By Kristen Alfenito, Buffalo Exchange Phoenix
In the world of fashion, it’s easy to skim through a magazine, look through a pinterest board, browse a tumblr account, or read a blog and find inspiration for your own wardrobe. As a visual hoarder and self- proclaimed fashionista, I do these things all too often. Every now and then, however, the art geek in me screams to be appeased. I peruse an art book, a museum, a gallery. These things inspire me more than anything. The following looks were inspired by well- known painted masterpieces.
Starry Night by Van Gogh
A piece in oil paints, Starry Night is heavy in texture with deliberate brush strokes. Lyrical lines lend to the piece a sense of movement and the stark contrast between the rich dark hues of blue and green and the bright pale yellow of the moon make this a dynamic piece; one instantly recognized by many.
I used a midnight blue velvet blazer that reminded me of the richness of this painting, and a pale yellow button up for a pop of dynamic color. Top it all off with a vintage embroidered tie with an ink splatter design to add some extra texture, black pants for darkness, and cuffed them at a cropped length for some extra whimsy.
Pollock decided to stop naming his pieces when he felt too many people were reading too much into the meaning of their titles. A contemporary painter, Pollock was known for his large scale canvases also rich in texture, thanks to his drip painting technique. Most of his pieces were in black, white and grey, though some of them also included accents of primary color; particularly blue and yellow.
Black, white and grey ink splattered skinny jeans to mimic overall look and feel, an ink splattered top in a large blousy cut, and red heels, with a blue and yellow necklace to add that pop of primary color.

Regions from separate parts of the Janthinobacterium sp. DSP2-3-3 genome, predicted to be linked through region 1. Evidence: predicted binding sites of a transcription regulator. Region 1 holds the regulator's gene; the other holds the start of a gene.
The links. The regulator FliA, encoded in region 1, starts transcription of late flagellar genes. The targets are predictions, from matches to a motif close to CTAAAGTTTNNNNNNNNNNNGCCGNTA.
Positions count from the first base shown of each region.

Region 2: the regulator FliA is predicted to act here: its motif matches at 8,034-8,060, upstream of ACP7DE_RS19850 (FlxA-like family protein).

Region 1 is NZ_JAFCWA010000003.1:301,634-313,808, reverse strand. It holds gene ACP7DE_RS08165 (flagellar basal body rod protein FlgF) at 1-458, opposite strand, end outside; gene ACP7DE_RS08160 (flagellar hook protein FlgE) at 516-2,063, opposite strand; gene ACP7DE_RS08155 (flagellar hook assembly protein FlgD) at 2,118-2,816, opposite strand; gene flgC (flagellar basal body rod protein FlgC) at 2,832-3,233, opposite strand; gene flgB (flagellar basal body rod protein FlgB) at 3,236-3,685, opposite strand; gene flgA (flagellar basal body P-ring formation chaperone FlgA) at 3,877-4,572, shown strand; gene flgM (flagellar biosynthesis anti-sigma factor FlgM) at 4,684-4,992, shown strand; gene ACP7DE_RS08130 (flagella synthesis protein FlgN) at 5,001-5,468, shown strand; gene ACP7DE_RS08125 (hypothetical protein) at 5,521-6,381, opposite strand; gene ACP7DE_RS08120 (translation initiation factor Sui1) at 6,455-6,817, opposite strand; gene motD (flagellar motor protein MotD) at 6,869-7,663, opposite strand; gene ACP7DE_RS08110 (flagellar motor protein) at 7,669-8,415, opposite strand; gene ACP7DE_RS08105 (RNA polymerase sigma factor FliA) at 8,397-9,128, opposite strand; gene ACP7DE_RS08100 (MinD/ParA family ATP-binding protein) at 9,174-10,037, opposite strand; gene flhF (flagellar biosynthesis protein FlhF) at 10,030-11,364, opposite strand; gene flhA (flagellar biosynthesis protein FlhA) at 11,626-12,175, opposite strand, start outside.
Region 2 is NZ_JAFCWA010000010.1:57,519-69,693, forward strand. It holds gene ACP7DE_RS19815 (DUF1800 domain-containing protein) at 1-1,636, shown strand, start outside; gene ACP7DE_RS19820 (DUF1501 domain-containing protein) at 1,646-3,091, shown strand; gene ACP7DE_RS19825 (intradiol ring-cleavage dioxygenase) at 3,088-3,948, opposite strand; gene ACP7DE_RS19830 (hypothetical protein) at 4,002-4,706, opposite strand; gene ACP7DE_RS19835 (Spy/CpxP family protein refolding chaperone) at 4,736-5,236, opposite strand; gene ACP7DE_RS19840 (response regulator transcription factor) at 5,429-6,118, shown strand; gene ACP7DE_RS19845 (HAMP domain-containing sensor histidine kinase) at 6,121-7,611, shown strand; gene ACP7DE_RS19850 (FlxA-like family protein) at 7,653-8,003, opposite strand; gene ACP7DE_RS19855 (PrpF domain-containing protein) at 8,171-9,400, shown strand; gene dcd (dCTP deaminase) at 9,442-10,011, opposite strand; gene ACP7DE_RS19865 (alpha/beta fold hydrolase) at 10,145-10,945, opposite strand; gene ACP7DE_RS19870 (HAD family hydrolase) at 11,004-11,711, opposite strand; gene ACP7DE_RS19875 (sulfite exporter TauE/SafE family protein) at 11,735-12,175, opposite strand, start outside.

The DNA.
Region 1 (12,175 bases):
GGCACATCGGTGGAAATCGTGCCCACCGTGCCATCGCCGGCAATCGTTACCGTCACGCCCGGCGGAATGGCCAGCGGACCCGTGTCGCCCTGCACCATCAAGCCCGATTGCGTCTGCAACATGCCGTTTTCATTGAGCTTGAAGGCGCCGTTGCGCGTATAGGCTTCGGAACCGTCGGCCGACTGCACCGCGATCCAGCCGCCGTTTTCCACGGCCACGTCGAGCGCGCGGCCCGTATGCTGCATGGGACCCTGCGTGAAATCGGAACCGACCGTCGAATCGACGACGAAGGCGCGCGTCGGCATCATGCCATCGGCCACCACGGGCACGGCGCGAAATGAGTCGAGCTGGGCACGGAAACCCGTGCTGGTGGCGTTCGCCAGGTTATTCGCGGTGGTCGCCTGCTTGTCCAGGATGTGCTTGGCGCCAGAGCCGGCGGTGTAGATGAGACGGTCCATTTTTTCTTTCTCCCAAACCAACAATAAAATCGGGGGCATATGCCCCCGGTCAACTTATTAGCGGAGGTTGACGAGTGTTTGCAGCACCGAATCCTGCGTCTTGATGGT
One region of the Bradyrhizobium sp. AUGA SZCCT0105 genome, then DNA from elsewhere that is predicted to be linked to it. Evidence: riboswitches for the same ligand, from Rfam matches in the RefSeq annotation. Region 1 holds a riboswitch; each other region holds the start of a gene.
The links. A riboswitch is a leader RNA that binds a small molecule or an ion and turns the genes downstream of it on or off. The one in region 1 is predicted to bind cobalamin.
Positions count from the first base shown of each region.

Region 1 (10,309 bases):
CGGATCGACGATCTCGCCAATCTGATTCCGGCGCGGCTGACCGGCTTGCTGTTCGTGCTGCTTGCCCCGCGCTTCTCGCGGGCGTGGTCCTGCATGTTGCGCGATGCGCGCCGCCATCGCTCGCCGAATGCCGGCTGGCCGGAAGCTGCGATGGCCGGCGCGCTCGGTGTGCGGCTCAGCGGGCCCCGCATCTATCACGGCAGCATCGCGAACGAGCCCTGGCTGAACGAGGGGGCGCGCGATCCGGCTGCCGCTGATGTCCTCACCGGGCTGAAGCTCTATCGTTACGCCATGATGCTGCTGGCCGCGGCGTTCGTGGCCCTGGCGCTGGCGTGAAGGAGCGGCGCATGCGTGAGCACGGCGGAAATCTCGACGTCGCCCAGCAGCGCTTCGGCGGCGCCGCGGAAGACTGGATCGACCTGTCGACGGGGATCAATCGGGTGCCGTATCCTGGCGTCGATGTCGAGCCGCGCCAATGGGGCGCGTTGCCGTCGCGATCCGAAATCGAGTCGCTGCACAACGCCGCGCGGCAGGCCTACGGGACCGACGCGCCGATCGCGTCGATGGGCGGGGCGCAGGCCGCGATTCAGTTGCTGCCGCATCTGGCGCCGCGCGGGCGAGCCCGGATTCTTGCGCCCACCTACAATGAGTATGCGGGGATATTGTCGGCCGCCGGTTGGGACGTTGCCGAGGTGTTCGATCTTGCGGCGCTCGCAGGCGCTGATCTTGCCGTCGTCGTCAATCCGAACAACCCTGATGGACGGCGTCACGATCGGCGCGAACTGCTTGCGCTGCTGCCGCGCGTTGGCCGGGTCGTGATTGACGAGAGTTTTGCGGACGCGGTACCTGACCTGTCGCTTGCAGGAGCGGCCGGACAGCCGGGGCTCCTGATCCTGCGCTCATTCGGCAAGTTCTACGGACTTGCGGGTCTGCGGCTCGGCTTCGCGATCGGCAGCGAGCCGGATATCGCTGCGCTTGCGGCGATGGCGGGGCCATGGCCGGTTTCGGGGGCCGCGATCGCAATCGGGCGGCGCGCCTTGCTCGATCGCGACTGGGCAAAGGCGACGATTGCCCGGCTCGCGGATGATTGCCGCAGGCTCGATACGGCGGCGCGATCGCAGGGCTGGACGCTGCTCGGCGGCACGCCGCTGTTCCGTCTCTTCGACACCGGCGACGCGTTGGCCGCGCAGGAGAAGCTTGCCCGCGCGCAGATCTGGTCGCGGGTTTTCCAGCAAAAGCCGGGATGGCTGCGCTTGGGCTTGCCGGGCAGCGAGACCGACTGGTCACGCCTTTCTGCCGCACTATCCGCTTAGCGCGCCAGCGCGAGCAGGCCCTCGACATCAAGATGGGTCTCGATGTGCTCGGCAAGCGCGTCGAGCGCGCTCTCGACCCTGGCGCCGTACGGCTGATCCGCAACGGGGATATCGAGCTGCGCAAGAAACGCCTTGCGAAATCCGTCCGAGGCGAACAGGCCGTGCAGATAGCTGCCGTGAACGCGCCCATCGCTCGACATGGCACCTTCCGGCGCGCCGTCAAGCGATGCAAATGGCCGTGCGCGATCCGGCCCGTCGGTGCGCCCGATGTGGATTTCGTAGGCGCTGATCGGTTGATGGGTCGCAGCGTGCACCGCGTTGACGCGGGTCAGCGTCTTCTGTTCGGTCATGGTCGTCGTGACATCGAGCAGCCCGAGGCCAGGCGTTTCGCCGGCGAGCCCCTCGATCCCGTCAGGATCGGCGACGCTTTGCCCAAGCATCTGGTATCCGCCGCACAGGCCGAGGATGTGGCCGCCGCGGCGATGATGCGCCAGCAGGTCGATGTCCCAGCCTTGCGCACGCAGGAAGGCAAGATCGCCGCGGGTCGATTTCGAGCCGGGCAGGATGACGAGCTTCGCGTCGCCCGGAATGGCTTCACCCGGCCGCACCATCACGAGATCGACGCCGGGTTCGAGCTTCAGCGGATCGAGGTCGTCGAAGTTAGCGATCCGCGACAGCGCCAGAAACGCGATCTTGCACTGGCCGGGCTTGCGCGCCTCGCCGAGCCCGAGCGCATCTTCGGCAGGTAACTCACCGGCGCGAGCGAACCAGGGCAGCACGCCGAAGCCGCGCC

Waterlillies by Monet
As an impressionist painter, Monet spent his last thirty years of his life depicting beautiful images of his own flower garden. The images were in a dreamy feminine color pallet consisting of blue-greens, purples and pale pinks. A series of impressionist style paintings, they are characterized by small, thin brush strokes, open composition, and lend the viewer a sense of passage of time.
The color pallet overall mimics that of the series, with a multitude of greens, purples and pink. The flowy, floral blouse reminds one of the texture and overall mood. The scarf adds depth and dimension to the outfit, and the pink jacket adds structure to the overall look. It’s feminine and dreamy, yet structured and professional.
Marilyn Monroe prints by Warhol
Warhol was the king of pop art. His prints and paintings were characterized by bright saturated colors, and explored the relationship between artistic expression, celebrity culture and advertisement. A series of diptychs, 50 images in all were created from a single publicity photo of Marilyn. On the left, you see a series of brightly colored images, whereas on the right the images are all in black and white.
Overall, the look is a super bright color blocking scheme in a similar color pallet. Bright pink, orange, red, yellow and blue all seem to compete with one another, and are paired with black accessories to break up the lines. The length of the dress and the extreme plunge of the neck line add a flair of melodrama, which pair nicely with the sky high platform wedges.
Dancers in Pink by Degas
Degas painted many things, but most popular of his pieces, were the ones depicting ballerinas. He found beauty in the mundane, and therefore these beautiful dancers were often captured behind the scenes doing very ordinary things like lacing up their shoes, waiting in the wings of the stage, etc. In muted color tones, the images were soft and romantic, yet bold and dynamic.
A sheer pink top tucked neatly into a sheer layered ballerina skirt, with a beige toned frilly cardigan. The black tights and lace up shoes add a more romantic- yet- practical feel to this look, and I added a sweet little corsage on her wrist for that little extra touch of femininity.